Hearing the cantor sing the prayer for IDF soldiers… in Morocco
It’s easy, and not entirely wrong, to be cynical about Jerusalem’s newfound ties with Rabat. But there’s something earnest about them, owing to a deep cultural connection
Judah Ari Gross is The Times of Israel's religions and Diaspora affairs correspondent.
RABAT, Morocco — It is not every day that you hear the prayer for the well-being of Israel Defense Forces soldiers in an Arab country, especially not when there are IDF soldiers in uniform standing alongside you.
But so it was on Thursday when Defense Minister Benny Gantz visited the Talmud Torah synagogue in Rabat, a once larger community that is now down to double-digits, unable to regularly put together the 10-man quorum needed to hold Orthodox prayers.
As it happens, two of the three IDF soldiers in uniform had Moroccan roots, as did a Knesset member who was part of the delegation, Shas’s Ya’akov Margi, who was born in Rabat, and so were a number of other people on the trip, including some journalists.
“When I heard him singing the psalm, it was the same tune as the piyutim from my grandfather’s synagogue in Beersheba,” the Walla news outlet’s Amir Bohbot said during the flight back to Israel, referring to a traditional form of liturgical poetry that is popular among Mizrahi Jews. “That got to me, but it was when he sang the prayer for the well-being of IDF soldiers, that’s when I broke and started tearing up,” he said, recalling his Moroccan grandfather saying the prayer in Israel in the 1980s.
Unlike the United Arab Emirates and Bahrain, the other two countries that Israel normalized ties with last years as part of the so-called Abraham Accords, many Israelis are from Morocco, with anywhere between 250,000 to nearly a million having roots there, depending on how you count. And that’s not trivial.
Even before normalization, there was a bustling industry of “roots tours” of Morocco by Moroccan Israelis, going to visit their families’ hometowns and communities. This is expected to increase now, with a direct flight between the two countries and a clear edict from King Mohammed VI to Moroccans to accept Israel and Israelis.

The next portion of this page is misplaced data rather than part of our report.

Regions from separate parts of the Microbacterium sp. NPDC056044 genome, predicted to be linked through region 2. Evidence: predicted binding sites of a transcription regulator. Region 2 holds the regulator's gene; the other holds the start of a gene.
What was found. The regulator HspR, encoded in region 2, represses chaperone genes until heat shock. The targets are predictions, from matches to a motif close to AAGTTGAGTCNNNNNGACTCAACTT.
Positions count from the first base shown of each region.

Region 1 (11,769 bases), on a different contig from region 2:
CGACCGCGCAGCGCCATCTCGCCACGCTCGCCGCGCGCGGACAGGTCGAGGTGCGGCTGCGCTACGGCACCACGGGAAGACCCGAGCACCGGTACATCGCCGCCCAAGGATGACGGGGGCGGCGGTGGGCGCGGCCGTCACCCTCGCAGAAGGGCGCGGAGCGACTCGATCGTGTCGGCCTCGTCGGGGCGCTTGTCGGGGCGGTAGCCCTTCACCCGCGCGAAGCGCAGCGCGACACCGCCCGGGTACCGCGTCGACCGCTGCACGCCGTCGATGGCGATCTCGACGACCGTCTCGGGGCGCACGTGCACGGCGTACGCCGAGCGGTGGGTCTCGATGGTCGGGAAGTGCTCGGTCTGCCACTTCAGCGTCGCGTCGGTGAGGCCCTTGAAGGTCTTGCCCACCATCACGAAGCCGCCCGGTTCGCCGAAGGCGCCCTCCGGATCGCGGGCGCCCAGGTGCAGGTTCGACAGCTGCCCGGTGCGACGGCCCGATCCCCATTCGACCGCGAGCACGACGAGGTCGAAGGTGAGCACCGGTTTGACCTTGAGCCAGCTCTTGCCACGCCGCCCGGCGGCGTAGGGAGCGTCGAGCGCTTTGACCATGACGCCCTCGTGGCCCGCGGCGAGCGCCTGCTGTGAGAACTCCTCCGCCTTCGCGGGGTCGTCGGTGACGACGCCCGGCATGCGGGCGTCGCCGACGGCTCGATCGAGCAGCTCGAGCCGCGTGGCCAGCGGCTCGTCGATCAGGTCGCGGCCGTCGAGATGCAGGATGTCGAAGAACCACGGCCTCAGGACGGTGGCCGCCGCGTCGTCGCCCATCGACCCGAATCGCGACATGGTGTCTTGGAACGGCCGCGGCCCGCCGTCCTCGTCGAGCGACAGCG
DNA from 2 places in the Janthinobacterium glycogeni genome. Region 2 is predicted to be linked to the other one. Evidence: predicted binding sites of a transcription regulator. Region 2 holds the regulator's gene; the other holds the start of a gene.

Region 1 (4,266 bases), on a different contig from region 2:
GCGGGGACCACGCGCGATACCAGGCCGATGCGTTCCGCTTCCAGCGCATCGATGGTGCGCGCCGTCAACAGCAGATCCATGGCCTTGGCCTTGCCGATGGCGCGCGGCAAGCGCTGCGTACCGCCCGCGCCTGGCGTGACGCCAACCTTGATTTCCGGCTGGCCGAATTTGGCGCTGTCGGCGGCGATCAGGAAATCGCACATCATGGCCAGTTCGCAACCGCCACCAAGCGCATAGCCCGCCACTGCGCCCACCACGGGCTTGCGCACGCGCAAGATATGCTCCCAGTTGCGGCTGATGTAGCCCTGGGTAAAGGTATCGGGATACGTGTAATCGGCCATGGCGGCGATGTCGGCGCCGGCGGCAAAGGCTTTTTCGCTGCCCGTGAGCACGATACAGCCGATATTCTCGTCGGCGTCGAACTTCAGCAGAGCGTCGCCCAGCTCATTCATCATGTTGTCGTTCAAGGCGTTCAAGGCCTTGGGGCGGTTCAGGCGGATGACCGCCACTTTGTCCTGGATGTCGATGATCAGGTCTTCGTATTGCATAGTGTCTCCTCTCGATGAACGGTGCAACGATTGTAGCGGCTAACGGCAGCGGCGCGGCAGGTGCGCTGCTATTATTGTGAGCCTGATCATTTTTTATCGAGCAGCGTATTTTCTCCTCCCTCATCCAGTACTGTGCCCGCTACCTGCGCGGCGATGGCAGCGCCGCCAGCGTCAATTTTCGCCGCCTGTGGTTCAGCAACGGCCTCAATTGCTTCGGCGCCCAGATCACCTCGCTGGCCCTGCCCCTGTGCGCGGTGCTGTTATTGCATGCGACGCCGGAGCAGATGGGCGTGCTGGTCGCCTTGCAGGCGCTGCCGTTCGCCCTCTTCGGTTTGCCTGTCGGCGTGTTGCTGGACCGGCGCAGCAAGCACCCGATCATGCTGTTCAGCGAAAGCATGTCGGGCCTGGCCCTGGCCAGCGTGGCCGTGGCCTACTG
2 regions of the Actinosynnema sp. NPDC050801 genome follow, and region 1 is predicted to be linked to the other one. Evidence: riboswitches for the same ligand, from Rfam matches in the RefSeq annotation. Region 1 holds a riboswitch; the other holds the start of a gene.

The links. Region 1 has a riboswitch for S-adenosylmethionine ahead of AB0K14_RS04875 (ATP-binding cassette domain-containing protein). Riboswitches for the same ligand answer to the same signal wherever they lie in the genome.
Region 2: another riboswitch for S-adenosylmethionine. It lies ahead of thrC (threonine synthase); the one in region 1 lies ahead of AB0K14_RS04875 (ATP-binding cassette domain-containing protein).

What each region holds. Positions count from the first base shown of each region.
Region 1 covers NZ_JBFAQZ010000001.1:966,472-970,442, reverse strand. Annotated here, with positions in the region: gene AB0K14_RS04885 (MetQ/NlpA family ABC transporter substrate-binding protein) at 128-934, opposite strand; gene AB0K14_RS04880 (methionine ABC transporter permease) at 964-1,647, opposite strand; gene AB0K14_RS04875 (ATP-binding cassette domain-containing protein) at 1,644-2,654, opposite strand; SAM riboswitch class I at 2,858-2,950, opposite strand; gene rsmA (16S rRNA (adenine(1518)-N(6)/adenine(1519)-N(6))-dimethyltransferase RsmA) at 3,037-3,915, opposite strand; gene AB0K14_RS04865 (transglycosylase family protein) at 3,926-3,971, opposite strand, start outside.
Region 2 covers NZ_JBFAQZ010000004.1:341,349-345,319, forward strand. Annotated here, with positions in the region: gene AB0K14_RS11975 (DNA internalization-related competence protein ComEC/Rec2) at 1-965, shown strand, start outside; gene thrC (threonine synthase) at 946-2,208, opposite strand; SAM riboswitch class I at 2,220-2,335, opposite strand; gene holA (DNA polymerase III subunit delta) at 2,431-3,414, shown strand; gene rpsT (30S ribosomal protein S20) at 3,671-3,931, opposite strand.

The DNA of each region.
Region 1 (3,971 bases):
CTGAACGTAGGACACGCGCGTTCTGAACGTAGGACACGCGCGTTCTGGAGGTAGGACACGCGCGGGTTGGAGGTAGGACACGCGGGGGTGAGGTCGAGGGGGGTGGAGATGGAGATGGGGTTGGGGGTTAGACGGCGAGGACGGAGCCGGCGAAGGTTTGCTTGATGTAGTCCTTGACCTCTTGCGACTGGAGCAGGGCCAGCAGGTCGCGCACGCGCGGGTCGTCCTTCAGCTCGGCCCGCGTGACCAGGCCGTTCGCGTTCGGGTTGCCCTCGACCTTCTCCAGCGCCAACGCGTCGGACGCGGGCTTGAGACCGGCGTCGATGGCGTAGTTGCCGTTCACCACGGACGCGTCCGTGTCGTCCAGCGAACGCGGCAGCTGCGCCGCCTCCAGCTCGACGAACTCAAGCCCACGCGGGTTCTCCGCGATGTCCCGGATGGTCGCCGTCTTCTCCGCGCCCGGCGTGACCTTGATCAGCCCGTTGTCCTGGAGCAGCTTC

That warm embrace was on full display during Gantz’s visit, with all his meetings — save for the one with the head of Morocco’s intelligence service — being open and public. His trip was widely covered by the local press, including front-page op-eds in Arabic and French in Moroccan outlets.
The visit by an Israeli defense minister, a former head of the IDF, garnered exceedingly little opposition in Morocco — a protest was held outside the parliament but with exceedingly few participants — indicating some combination of public acceptance of the new open ties with Israel and the restrictions on free speech in the kingdom.
An open, festive visit
This was my second time visiting the Moroccan capital as part of an Israeli delegation, the first being with then-national security adviser Meir Ben-Shabbat, himself of Moroccan extraction.
That trip, last December, was a whirlwind tour in which the Israeli delegation spent less time on the ground than it did in the air, rushing to sign a number of agreements with Morocco in order to make it back to Israel before a national lockdown went into place amid a major coronavirus outbreak. To limit the amount of time that the delegation would have to spend in quarantine upon returning to Israel, the participants were kept in a “bubble,” forced to stay together without outside contact.